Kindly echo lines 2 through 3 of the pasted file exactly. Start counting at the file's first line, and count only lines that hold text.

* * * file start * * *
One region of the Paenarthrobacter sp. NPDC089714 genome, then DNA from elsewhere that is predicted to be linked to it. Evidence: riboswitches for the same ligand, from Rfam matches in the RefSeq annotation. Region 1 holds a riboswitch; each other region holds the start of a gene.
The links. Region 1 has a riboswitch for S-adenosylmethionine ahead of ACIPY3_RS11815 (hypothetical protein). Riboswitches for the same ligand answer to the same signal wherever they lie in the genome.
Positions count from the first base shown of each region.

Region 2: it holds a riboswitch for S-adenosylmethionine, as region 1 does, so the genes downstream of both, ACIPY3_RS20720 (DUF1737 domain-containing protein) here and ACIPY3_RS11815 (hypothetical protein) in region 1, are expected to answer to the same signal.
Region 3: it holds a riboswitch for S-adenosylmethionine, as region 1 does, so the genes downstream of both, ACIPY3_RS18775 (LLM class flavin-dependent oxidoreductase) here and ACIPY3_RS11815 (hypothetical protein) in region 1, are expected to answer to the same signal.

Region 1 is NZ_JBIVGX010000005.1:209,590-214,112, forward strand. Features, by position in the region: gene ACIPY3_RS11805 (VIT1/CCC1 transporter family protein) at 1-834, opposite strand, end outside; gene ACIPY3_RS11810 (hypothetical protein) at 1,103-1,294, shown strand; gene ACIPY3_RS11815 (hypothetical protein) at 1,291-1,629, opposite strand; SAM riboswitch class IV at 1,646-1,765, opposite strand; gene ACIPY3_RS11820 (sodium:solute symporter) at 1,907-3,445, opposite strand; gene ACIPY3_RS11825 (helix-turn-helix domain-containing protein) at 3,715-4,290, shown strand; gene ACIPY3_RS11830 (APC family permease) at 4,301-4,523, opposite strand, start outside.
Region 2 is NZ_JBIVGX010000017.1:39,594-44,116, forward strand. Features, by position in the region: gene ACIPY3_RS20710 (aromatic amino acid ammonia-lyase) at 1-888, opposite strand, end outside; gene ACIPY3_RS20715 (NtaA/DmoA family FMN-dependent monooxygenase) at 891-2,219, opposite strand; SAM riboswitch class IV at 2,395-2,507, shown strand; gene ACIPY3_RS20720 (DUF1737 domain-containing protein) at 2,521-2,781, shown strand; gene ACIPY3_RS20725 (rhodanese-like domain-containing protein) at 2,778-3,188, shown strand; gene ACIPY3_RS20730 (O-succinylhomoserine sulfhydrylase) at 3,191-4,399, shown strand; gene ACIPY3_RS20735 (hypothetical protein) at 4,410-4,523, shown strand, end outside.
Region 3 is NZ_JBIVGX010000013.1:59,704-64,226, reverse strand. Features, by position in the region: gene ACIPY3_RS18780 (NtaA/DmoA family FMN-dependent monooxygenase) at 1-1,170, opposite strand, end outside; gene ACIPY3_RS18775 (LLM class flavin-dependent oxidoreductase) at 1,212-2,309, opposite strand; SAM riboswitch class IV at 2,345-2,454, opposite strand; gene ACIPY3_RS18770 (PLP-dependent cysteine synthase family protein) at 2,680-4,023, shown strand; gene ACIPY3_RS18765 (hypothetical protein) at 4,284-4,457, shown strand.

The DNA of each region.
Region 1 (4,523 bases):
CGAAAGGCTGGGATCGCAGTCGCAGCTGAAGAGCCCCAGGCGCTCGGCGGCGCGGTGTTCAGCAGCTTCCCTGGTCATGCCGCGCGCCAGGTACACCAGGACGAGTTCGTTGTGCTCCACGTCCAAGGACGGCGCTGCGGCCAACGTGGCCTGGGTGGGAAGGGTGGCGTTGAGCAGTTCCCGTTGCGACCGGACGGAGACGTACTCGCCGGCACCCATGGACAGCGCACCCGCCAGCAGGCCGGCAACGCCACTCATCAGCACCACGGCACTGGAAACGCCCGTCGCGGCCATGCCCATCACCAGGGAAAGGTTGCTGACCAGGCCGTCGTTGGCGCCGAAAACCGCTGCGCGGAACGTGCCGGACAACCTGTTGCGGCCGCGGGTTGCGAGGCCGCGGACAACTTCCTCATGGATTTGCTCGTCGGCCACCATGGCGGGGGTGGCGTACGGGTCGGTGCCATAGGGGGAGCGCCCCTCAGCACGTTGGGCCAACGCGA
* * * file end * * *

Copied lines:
The links. Region 1 has a riboswitch for S-adenosylmethionine ahead of ACIPY3_RS11815 (hypothetical protein). Riboswitches for the same ligand answer to the same signal wherever they lie in the genome.
Positions count from the first base shown of each region.